We would first like to wish everyone a happy Memorial Day as we remember those who gave the ultimate sacrifice so that we could have the freedoms that we enjoy today. Freedoms don’t come easy, nor do we always agree with the ways some of those around us express those freedoms. In a time where we are so divided as a country, it is important to remember the cost that was paid in the past. While this weekend is often looked at as the “Unofficial Start to Summer,” we hope you will take some time look past the BBQ and day off of work, and do something to honor those who paid the ultimate price.
While time passes and things change, they also seem to often be on repeat. Today’s issues look eerily similar to issues of the past. Issues in the Middle East with Iran, North Korea testing missiles again, Russia flying sorties close to US airspace in Alaska, China becoming a naval influence in the South China Sea. Nobody ever said freedom was free nor guaranteed.
We ran across a recent article opined by Thomas L. Friedman in the New York Times. Here is a link to it. The summary of the column is that it’s not reasonable to expect China to readily acquiesce to our demands of access to their markets, reduce or eliminate trade tariffs, and to stop forced technology transfers, because for the last 40 years China and their economy have become used to these advantages. Those things were fine when China’s economy was small and growing, but now that they are the second largest economy, those are intolerable and unsustainable. The bigger question will be whether you try to solve all the problems today or take what you can get and go back to the bargaining table many times in the future to claw back those trade imbalances? Just to be clear, that is way above my pay grade!!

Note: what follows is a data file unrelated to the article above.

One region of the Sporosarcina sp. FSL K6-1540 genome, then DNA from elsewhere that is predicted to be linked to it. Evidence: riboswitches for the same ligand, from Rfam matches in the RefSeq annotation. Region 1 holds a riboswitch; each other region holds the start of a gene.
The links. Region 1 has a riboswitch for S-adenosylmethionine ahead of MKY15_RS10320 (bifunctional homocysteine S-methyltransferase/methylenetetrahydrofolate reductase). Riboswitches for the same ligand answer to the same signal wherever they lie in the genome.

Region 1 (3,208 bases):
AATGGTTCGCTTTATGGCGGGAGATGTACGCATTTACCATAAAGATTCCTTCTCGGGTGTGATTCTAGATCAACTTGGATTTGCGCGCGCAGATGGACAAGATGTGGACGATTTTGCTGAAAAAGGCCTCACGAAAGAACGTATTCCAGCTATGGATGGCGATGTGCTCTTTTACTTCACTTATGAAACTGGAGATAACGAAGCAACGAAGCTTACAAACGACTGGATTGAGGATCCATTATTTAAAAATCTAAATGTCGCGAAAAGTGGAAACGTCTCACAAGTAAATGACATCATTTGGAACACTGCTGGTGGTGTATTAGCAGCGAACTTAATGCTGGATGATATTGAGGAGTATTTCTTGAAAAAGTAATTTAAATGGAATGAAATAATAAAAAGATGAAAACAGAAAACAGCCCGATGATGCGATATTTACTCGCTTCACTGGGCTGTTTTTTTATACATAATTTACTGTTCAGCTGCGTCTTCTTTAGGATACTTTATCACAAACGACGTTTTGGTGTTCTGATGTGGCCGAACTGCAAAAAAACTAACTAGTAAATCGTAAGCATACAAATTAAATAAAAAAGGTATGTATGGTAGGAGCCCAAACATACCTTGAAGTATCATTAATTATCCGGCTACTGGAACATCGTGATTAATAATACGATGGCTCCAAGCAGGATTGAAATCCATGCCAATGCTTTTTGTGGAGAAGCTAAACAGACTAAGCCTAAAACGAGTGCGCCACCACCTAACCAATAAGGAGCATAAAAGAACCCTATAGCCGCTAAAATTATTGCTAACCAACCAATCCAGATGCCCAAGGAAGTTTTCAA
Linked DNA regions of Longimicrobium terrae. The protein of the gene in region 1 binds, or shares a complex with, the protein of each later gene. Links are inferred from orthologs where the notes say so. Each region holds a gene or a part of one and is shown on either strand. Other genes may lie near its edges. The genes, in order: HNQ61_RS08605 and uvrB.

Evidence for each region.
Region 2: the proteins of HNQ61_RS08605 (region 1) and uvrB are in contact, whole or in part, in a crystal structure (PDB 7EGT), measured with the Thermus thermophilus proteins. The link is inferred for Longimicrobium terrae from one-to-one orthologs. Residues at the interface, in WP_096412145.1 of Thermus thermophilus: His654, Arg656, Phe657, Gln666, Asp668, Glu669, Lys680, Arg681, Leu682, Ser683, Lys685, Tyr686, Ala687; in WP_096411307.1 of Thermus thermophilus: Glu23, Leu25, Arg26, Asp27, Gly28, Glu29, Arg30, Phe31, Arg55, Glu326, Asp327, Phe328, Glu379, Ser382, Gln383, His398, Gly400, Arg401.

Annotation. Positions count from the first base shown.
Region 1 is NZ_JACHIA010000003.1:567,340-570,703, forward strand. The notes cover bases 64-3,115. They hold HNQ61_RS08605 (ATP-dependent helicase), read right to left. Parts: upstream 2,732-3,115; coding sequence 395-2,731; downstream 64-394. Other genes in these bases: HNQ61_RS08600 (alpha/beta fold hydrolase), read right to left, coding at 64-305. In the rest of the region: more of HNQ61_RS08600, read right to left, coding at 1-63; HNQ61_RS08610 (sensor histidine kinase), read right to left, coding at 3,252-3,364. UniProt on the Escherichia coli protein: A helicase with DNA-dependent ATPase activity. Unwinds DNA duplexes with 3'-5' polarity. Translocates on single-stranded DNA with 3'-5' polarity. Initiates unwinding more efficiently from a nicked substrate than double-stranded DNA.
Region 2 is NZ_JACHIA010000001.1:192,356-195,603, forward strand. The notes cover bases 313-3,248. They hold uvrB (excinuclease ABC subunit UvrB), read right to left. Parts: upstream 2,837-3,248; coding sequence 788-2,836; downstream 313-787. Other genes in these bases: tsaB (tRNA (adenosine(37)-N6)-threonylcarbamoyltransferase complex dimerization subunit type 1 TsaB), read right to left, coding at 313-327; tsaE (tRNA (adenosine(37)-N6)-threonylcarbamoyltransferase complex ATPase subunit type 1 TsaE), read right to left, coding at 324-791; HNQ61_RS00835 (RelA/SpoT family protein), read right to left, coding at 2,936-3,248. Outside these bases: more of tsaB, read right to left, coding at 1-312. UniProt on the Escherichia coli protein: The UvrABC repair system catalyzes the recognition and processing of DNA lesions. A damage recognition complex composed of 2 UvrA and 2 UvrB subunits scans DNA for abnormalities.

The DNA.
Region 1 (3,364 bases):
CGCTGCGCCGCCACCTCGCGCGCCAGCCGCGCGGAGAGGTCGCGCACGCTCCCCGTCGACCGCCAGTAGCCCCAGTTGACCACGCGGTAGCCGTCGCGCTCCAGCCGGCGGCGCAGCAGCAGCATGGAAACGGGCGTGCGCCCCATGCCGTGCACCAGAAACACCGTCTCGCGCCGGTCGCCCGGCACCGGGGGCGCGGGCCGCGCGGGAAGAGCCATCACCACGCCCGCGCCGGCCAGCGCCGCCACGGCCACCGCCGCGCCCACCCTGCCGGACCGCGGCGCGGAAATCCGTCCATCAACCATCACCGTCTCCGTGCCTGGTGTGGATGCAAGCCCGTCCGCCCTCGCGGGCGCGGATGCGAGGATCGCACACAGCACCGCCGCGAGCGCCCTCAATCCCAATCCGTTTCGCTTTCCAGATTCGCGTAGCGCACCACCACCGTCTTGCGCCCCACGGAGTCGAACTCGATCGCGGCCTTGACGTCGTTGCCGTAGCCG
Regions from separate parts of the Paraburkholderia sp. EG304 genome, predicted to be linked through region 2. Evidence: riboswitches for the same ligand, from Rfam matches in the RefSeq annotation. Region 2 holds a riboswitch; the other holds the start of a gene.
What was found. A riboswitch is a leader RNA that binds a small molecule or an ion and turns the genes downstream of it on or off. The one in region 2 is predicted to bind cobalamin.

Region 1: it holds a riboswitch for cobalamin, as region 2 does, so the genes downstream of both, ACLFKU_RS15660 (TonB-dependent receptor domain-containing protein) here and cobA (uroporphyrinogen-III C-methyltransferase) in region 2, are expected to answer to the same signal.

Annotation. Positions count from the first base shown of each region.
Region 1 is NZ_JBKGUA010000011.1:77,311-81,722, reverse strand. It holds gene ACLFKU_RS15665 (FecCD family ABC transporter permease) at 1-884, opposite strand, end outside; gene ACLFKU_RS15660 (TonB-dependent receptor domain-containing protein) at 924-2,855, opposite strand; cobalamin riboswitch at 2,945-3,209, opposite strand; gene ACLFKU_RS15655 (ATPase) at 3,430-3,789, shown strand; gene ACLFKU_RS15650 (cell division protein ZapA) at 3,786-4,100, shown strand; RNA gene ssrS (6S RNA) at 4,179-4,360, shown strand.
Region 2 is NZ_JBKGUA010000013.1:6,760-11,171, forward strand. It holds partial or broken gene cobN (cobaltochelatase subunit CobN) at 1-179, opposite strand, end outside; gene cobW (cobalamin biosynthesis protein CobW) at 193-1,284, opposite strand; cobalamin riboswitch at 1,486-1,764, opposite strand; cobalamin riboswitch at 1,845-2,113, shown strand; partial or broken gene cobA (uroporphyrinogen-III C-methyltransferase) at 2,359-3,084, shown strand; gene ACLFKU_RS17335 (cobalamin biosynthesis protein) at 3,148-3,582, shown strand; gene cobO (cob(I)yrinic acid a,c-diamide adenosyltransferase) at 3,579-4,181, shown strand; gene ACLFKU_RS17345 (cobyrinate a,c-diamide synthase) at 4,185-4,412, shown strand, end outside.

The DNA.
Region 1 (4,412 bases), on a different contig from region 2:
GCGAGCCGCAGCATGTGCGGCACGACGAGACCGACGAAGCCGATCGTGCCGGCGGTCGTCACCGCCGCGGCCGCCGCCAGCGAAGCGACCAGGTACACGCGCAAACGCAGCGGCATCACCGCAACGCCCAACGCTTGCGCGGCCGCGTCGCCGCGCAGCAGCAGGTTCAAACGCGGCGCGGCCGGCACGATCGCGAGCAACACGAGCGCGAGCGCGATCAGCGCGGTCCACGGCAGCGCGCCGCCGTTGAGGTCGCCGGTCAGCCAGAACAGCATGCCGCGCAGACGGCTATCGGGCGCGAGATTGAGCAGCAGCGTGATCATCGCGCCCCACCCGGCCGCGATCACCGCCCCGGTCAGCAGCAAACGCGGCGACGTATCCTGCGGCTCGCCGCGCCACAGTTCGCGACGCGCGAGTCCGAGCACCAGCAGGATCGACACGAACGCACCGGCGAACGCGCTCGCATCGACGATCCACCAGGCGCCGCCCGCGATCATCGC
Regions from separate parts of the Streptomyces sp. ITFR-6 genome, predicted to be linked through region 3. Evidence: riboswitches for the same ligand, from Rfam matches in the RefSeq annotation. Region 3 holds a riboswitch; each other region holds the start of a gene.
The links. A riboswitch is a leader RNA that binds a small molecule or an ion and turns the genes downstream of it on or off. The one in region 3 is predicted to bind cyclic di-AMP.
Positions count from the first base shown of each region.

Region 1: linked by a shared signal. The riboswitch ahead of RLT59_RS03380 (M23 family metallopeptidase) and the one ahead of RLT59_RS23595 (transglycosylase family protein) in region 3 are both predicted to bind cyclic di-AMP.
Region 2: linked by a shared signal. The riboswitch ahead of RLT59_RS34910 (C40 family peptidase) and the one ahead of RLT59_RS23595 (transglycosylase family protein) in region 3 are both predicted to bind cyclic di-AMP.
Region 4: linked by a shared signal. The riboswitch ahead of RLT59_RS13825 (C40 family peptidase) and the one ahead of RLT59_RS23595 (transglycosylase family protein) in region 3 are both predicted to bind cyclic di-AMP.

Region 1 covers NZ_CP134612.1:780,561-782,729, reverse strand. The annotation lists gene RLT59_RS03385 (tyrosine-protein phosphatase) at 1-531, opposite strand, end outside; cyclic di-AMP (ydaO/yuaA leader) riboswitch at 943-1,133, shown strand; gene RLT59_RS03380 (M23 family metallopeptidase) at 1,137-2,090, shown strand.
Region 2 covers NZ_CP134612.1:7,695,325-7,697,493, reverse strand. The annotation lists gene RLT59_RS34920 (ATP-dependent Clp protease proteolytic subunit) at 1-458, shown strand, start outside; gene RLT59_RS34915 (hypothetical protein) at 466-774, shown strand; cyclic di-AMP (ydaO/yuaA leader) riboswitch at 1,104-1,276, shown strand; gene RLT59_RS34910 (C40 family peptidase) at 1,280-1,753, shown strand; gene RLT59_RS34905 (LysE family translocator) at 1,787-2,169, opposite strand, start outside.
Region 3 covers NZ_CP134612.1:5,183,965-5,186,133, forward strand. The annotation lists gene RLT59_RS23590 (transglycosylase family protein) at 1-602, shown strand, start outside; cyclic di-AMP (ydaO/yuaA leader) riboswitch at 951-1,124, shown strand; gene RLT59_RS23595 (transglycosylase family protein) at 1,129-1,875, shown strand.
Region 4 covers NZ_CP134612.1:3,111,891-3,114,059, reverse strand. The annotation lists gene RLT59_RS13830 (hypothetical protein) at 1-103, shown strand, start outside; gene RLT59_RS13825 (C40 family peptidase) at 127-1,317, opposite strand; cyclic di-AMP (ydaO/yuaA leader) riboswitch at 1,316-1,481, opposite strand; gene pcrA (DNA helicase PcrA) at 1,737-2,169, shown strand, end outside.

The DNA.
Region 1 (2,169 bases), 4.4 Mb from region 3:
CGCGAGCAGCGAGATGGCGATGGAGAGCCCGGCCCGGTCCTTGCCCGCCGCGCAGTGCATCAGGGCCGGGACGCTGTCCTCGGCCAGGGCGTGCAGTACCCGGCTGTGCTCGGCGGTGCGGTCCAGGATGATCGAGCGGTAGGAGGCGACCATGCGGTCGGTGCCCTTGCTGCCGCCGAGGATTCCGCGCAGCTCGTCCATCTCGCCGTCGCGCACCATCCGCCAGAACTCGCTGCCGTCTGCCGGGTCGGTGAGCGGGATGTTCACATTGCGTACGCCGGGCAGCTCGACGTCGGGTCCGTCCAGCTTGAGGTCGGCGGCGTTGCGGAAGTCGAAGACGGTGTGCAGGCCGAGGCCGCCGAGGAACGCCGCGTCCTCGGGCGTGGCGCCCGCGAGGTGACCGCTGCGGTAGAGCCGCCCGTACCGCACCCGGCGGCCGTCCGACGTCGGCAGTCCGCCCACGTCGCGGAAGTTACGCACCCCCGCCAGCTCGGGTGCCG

With China being the headline that is attributed to recent market volatility, it is useful to look beyond that sometimes simplistic explanation. What else is happening that presents opportunity or concern? Let’s look at a couple things today. Below is a chart of both Leading Economic Indicators (LEI) and Coincident Economic Indicators (CEI). Typically, we would look at the LEI to get a look at indicators that lead the economy up or down. You can see the LEI (in Blue) turned up before the recession in 2009 was over. You can also see that the LEI started to turn down before the financial crisis in 2008. Where are we today? You can see in the lower chart that the 6-month LEI is only slightly above where it was 6 months ago, so still positive. The rate of change has slowed and that is usually the first thing that happens before a downturn in the economy. So, our leading indicators at this point still look ok, but they are getting to the point where we may see them dip.
To go along with the slowing rate of change of the LEI, we see that the ‘flash PMI’ has moved lower in the month of May. Readings above 50 represent expansion, readings below 50 represent contraction. The flash reading for PMI (Purchasers’ Manager Index) was 50.6 for Manufacturers (down from 52.6) and 50.9 for Service businesses (down from 53). So, much like the LEI above, the PMI numbers are looking soft. You can attribute some of that to the ongoing trade issues, but I also think you have to question whether the business cycle is getting close to its end. That will be revealed in the fullness of time.
Overall, we are cautiously optimistic, but more and more indicators are starting to turn yellow. We will continue to stay vigilant and if we need to we will take protective measures.